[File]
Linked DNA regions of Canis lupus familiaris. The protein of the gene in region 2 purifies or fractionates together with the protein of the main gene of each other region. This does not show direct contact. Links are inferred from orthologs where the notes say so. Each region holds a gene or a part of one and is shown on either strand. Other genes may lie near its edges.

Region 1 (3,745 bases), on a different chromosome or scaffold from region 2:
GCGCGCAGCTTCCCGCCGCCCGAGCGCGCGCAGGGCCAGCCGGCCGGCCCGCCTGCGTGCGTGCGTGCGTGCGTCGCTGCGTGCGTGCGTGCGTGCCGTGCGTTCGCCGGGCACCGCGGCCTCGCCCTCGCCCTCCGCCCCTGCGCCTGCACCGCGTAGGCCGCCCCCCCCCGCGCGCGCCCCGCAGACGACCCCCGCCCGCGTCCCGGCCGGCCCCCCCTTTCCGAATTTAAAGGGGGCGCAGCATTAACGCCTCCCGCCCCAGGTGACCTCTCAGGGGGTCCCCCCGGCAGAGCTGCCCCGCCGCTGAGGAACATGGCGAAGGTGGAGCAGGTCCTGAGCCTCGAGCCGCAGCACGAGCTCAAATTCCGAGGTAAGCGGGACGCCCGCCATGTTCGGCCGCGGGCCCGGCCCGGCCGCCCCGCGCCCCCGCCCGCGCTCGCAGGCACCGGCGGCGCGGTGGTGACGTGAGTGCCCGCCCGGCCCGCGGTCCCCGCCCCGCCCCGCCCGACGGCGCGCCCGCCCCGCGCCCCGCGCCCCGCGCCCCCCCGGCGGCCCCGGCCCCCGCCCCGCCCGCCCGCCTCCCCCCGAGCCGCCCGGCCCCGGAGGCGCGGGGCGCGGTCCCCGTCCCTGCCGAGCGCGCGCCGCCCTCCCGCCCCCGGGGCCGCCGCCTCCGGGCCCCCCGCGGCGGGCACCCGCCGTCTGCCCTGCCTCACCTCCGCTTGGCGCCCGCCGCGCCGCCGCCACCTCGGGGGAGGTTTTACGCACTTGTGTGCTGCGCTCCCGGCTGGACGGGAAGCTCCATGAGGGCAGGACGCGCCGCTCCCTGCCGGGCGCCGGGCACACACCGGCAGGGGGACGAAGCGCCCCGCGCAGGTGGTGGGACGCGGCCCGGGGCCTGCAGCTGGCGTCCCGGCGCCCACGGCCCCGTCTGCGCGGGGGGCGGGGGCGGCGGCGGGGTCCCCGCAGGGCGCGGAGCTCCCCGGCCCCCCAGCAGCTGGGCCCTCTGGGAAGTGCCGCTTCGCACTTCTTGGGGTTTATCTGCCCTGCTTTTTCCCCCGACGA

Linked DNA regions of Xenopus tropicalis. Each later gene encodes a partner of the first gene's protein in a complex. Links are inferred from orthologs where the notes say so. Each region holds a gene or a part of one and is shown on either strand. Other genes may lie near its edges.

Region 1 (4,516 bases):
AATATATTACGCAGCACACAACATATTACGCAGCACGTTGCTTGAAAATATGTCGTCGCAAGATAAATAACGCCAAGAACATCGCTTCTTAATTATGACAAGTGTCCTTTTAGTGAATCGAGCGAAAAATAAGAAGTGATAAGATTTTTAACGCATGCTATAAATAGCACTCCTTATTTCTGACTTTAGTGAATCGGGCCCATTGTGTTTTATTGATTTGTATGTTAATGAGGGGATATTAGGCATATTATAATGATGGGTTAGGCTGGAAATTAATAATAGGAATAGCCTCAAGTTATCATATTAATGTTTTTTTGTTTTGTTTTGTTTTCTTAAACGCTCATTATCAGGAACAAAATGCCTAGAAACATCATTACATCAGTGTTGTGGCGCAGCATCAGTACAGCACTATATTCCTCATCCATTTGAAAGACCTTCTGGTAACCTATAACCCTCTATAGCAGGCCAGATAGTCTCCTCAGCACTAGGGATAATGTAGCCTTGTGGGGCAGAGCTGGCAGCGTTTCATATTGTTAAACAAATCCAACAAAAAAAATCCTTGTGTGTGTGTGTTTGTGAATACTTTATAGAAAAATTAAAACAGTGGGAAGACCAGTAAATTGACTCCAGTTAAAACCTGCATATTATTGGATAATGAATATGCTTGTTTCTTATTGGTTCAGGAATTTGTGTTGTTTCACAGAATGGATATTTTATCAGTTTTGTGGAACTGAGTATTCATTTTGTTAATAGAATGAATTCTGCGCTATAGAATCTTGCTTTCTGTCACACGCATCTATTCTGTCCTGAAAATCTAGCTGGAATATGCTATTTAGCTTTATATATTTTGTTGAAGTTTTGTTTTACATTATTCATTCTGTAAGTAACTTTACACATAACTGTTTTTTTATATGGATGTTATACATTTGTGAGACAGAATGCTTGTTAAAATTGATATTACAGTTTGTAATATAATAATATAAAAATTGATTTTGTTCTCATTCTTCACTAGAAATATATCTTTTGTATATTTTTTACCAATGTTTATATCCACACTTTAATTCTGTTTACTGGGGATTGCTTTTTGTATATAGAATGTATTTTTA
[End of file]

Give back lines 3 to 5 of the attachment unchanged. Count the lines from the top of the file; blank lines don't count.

GCGCGCAGCTTCCCGCCGCCCGAGCGCGCGCAGGGCCAGCCGGCCGGCCCGCCTGCGTGCGTGCGTGCGTGCGTCGCTGCGTGCGTGCGTGCGTGCCGTGCGTTCGCCGGGCACCGCGGCCTCGCCCTCGCCCTCCGCCCCTGCGCCTGCACCGCGTAGGCCGCCCCCCCCCGCGCGCGCCCCGCAGACGACCCCCGCCCGCGTCCCGGCCGGCCCCCCCTTTCCGAATTTAAAGGGGGCGCAGCATTAACGCCTCCCGCCCCAGGTGACCTCTCAGGGGGTCCCCCCGGCAGAGCTGCCCCGCCGCTGAGGAACATGGCGAAGGTGGAGCAGGTCCTGAGCCTCGAGCCGCAGCACGAGCTCAAATTCCGAGGTAAGCGGGACGCCCGCCATGTTCGGCCGCGGGCCCGGCCCGGCCGCCCCGCGCCCCCGCCCGCGCTCGCAGGCACCGGCGGCGCGGTGGTGACGTGAGTGCCCGCCCGGCCCGCGGTCCCCGCCCCGCCCCGCCCGACGGCGCGCCCGCCCCGCGCCCCGCGCCCCGCGCCCCCCCGGCGGCCCCGGCCCCCGCCCCGCCCGCCCGCCTCCCCCCGAGCCGCCCGGCCCCGGAGGCGCGGGGCGCGGTCCCCGTCCCTGCCGAGCGCGCGCCGCCCTCCCGCCCCCGGGGCCGCCGCCTCCGGGCCCCCCGCGGCGGGCACCCGCCGTCTGCCCTGCCTCACCTCCGCTTGGCGCCCGCCGCGCCGCCGCCACCTCGGGGGAGGTTTTACGCACTTGTGTGCTGCGCTCCCGGCTGGACGGGAAGCTCCATGAGGGCAGGACGCGCCGCTCCCTGCCGGGCGCCGGGCACACACCGGCAGGGGGACGAAGCGCCCCGCGCAGGTGGTGGGACGCGGCCCGGGGCCTGCAGCTGGCGTCCCGGCGCCCACGGCCCCGTCTGCGCGGGGGGCGGGGGCGGCGGCGGGGTCCCCGCAGGGCGCGGAGCTCCCCGGCCCCCCAGCAGCTGGGCCCTCTGGGAAGTGCCGCTTCGCACTTCTTGGGGTTTATCTGCCCTGCTTTTTCCCCCGACGA

Linked DNA regions of Xenopus tropicalis. Each later gene encodes a partner of the first gene's protein in a complex. Links are inferred from orthologs where the notes say so. Each region holds a gene or a part of one and is shown on either strand. Other genes may lie near its edges.

Region 1 (4,516 bases):